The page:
BC means 'before Christ', and 'Christ' is English for the Greek Khristos or 'anointed one; a literal translation of Hebrew Messiah.
The Common Era retains a Christian reference point - the birth of Christ - but this may be regarded as a historical accident of globalisation.
However, it only gained universal acceptance among Christians in the 15th century.
Meanwhile, in 1615 Johannes Kepler used the phrase anno aerae nostrae vulgaris (in the year of our common era) in an astronomical table and 'Common Era' or its equivalents are known, if rare, in 18th-century works such as the Encyclopaedia Britannica of 1797.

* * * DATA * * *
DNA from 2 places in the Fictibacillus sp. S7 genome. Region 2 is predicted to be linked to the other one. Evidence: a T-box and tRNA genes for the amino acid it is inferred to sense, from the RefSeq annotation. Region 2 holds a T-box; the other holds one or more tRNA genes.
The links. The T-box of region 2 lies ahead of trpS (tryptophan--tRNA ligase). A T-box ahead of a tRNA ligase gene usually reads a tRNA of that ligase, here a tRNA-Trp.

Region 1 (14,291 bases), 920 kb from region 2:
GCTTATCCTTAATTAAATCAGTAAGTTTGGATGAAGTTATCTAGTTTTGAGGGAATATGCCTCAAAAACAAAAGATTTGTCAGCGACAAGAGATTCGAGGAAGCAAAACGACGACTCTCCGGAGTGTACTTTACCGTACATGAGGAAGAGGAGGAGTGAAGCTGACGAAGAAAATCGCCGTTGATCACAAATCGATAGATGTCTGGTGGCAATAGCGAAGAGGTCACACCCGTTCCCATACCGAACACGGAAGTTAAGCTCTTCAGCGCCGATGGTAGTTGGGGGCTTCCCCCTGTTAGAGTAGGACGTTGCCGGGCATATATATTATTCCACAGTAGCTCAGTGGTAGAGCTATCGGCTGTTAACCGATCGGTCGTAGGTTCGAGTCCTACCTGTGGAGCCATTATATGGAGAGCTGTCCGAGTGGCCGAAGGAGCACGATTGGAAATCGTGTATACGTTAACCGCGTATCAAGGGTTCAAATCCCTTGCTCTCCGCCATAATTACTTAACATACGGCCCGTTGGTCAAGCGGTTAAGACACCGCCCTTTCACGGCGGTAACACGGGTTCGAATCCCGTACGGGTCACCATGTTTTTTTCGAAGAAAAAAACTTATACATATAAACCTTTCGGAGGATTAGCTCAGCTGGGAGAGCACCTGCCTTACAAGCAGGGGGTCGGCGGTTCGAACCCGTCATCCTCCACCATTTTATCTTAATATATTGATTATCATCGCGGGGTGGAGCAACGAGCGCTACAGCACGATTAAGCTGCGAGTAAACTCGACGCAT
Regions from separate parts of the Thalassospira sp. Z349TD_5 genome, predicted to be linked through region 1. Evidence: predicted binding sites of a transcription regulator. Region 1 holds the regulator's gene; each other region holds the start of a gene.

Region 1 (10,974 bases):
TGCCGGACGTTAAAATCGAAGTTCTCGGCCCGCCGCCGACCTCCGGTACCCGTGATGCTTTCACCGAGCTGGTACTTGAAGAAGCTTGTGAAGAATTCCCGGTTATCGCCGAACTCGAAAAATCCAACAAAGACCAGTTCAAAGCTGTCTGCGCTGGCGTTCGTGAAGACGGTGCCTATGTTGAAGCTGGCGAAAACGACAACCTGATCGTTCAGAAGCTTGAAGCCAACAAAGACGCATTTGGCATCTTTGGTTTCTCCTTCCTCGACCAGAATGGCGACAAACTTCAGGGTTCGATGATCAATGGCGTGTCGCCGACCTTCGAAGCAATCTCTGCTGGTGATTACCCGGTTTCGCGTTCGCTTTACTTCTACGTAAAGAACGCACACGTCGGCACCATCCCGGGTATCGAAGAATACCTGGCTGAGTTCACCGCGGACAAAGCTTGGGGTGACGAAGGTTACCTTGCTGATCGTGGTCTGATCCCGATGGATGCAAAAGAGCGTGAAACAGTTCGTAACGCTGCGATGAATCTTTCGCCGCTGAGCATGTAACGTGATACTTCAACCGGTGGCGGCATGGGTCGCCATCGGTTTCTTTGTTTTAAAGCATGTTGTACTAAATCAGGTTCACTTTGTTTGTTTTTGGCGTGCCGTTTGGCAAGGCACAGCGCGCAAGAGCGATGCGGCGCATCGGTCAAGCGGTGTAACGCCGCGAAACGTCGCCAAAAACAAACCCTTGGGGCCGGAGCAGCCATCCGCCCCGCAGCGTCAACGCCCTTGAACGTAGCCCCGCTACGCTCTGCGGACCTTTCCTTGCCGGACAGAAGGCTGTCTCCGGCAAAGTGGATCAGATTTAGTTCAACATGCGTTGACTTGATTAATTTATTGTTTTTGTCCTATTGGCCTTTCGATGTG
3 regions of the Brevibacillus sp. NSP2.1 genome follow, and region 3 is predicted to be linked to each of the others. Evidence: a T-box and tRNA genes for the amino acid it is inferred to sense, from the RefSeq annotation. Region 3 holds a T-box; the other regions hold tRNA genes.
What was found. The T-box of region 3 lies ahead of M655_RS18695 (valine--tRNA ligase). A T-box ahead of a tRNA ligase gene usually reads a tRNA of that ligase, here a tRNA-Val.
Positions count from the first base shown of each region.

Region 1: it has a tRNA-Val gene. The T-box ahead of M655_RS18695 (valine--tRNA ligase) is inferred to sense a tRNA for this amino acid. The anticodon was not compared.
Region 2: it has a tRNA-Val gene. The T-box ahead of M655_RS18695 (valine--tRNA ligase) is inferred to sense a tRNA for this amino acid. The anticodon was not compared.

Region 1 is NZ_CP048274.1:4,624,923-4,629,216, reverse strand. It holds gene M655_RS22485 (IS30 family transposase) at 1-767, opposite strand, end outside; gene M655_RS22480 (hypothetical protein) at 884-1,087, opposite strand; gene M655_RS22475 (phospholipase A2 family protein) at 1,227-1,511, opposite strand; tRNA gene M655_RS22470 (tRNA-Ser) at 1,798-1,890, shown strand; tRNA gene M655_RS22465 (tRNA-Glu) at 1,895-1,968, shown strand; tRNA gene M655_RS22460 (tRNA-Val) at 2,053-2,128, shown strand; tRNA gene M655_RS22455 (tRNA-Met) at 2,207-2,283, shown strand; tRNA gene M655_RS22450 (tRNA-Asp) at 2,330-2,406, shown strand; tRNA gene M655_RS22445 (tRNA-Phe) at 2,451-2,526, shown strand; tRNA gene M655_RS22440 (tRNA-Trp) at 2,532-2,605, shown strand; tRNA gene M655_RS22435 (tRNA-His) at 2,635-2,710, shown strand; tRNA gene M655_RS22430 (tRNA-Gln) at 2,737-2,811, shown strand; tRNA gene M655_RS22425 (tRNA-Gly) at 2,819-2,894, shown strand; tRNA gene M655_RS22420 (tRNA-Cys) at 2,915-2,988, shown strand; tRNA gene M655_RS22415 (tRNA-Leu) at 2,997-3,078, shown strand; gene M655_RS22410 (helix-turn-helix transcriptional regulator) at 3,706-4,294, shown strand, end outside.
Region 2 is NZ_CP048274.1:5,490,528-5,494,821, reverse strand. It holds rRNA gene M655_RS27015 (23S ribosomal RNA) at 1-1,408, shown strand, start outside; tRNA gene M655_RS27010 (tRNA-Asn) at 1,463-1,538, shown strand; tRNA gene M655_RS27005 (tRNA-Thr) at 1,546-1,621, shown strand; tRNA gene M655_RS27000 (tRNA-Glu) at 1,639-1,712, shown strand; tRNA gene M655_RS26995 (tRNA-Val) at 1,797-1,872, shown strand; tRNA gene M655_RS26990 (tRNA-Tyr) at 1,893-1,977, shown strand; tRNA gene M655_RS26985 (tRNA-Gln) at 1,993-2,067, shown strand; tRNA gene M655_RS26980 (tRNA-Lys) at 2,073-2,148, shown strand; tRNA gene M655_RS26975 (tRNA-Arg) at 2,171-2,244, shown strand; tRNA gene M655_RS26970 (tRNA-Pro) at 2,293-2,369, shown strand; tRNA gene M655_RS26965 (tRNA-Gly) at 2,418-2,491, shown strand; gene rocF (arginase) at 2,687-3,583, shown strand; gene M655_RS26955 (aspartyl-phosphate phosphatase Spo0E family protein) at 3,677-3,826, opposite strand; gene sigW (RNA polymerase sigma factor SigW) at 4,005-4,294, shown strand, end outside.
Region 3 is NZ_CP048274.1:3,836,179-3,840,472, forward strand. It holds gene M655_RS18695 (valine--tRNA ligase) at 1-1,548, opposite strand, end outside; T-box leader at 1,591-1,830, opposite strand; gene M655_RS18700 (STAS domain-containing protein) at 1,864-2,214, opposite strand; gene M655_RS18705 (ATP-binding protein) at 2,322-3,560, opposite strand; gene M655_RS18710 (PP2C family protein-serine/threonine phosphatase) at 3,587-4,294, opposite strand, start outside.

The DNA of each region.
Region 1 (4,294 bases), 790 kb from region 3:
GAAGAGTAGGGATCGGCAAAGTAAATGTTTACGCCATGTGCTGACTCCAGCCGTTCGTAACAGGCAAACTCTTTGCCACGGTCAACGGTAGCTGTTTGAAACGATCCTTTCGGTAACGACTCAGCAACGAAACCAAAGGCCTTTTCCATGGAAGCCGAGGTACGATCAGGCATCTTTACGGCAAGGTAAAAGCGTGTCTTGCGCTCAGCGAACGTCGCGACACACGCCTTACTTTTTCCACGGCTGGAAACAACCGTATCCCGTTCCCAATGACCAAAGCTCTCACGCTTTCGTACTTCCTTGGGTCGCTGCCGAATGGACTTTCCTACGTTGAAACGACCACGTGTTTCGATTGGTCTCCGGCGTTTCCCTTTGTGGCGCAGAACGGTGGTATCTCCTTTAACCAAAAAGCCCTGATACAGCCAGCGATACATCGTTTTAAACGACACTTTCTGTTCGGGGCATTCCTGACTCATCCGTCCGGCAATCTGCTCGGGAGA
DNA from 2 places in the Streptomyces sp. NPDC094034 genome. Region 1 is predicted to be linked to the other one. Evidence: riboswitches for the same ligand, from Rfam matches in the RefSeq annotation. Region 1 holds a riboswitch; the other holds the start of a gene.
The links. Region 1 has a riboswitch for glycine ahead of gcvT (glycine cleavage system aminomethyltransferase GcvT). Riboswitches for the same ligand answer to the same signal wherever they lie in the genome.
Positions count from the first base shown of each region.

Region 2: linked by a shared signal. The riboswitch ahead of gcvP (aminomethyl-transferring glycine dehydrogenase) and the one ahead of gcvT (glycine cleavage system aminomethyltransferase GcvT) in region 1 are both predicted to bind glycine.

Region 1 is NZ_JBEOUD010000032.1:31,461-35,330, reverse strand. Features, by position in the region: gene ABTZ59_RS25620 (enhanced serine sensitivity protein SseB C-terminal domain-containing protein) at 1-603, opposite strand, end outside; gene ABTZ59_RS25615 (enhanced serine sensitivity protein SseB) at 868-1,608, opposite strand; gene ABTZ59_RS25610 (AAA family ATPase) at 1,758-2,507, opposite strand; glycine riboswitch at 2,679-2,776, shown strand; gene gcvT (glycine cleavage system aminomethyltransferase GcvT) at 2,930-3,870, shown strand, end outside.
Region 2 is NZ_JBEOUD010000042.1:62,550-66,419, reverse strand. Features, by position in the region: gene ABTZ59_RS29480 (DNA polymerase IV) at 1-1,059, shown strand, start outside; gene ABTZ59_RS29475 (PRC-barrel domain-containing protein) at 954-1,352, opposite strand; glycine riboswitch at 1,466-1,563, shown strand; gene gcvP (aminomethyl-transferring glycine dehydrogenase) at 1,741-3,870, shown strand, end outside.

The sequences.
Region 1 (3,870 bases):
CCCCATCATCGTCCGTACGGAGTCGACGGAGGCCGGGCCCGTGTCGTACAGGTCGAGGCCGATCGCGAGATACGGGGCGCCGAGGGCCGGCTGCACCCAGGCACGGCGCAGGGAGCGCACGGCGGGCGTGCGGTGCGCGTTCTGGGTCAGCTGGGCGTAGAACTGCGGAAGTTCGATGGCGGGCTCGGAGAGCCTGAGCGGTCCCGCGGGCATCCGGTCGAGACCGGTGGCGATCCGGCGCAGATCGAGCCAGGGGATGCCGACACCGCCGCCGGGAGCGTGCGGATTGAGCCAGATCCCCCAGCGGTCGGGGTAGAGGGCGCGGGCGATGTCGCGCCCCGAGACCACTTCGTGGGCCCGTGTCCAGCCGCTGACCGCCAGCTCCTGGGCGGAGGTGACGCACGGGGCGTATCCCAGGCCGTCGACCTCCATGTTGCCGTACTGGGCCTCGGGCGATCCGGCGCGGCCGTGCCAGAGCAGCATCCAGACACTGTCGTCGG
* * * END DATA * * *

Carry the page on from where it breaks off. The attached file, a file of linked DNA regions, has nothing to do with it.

The net result of that recklessness: A fat advance check for my first book, Bringing Nothing To The Party. Later I quit my apartment in London - and London itself, and then England - and embarked on a new life spent living in hotels.
Along the way I quit most of my possessions until I could fit my life in a single carry-on bag.